A legal battle is brewing over the financial information provided to Parliament last week about payment made to attorneys by the Ministry of the Attorney General for legal and other technical/profe
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Life Sport audit: $34m lost on stalled project
A vague multi-million dollar contract and poorly outfitted centres cost the Life Sport programme $34 million for an incomplete training project. The contract between local education provider eBeam and the Ministry of Sport/Sport Company (Sportt) is detailed in the Central Audit Unit’s report and shows a December 2012 agreement for numeracy and literacy training as part of the educational aspect of the Life Sport programme.
The agreement mandated the payment in two tranches, one $17 million payment at the start of training and the second, final, payment on or before September 2, 2013. By January 2014, Sportt had not yet made the final payment and sought legal advice, asking attorneys at JD Sellier & Co, whether it was still bound to pay the second and last tranche, even though eBeam Ltd had not delivered on the agreement.
Sportt’s legal head, Lisa Solomon, was informed that because the contract was not subject to delivery there was no legal reason to withhold payment. “Failure on Sportt’s part to provide facilities required by eBeam puts Sportt in breach of its contractual obligations,” the lawyer found. “The payment of the remaining 50 per cent of the contracted price (the remaining fee of $17M) is linked to a date ie September 2, 2013 and not upon certain services being completed within a timeframe,” the letter noted.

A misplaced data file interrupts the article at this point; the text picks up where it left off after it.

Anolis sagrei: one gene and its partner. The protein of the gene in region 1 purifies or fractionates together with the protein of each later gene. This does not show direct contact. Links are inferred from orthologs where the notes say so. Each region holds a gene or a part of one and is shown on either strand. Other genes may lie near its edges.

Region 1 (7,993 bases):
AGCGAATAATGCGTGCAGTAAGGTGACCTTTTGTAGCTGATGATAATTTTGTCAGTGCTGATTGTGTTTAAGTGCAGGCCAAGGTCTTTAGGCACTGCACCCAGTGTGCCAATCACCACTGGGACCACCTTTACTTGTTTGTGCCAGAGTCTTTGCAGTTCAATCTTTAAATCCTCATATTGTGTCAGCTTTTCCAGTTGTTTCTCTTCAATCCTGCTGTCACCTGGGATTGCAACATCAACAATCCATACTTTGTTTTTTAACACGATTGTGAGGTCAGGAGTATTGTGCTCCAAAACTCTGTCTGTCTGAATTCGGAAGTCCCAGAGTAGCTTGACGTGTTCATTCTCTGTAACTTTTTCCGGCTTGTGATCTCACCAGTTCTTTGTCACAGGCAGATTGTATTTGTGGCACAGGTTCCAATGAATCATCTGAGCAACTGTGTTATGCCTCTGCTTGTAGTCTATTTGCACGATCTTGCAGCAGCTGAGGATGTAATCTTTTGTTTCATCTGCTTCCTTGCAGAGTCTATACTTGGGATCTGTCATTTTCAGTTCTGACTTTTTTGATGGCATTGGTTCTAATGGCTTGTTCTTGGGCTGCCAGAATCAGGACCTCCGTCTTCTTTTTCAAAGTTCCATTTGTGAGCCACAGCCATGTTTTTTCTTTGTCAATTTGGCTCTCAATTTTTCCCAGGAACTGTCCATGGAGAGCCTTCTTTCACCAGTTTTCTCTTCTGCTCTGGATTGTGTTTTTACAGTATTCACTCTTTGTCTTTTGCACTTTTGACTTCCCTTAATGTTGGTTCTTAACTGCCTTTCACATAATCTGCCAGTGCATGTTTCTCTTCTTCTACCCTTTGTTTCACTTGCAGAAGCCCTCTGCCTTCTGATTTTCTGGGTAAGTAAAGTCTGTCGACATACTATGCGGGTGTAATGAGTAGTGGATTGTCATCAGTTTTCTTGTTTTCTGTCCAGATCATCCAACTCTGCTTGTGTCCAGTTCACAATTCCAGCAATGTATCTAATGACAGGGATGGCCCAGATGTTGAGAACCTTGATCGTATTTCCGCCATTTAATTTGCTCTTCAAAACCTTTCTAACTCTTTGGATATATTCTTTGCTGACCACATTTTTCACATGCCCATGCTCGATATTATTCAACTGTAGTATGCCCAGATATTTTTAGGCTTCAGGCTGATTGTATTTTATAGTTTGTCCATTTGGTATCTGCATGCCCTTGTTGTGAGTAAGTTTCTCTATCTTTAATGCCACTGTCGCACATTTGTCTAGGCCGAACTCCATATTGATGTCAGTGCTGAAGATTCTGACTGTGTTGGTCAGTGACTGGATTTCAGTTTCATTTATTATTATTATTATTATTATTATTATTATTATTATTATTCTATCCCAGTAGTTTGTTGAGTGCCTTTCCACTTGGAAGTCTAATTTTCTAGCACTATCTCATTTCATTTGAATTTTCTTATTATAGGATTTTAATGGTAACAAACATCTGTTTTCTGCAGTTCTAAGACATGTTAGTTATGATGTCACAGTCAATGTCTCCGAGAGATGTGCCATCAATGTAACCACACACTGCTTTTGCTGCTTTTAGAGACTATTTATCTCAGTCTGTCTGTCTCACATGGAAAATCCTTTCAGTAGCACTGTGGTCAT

According to the documents, eBeam was unable to begin its educational training because of difficulties and inadequacies at the Life Sport centres including lack of basic amenities such as water, electricity and toilet facilities. There was “little or no tables and desks, few chairs, poor lighting and lack of fans,” the legal report stated.
“It is not clear who owns or has control over the centres and if there was a contract between a third party and Sportt and/or Ministry of Sport to ensure the buildings and facilities were up to a certain standard in preparation for eBeam to carry out its scope of services under the contract,” the legal letter stated. “However, as it stands Sportt is legally obligated under the contract to have provided the facilities for eBeam as set out in the contract.”
This legal advice, contained in the letter dated January 17, 2014, also suggested that Sportt investigate the shortcomings at the Life Sport centres. “As previously mentioned, Sportt should conduct an investigation into the allegations made by eBeam regarding the inadequacies of the centres, as Sportt is legally obligated under the contract to provide facilities/places that are required and necessary for eBeam to carry out its services,” the letter stated. Several calls to the company went unanswered.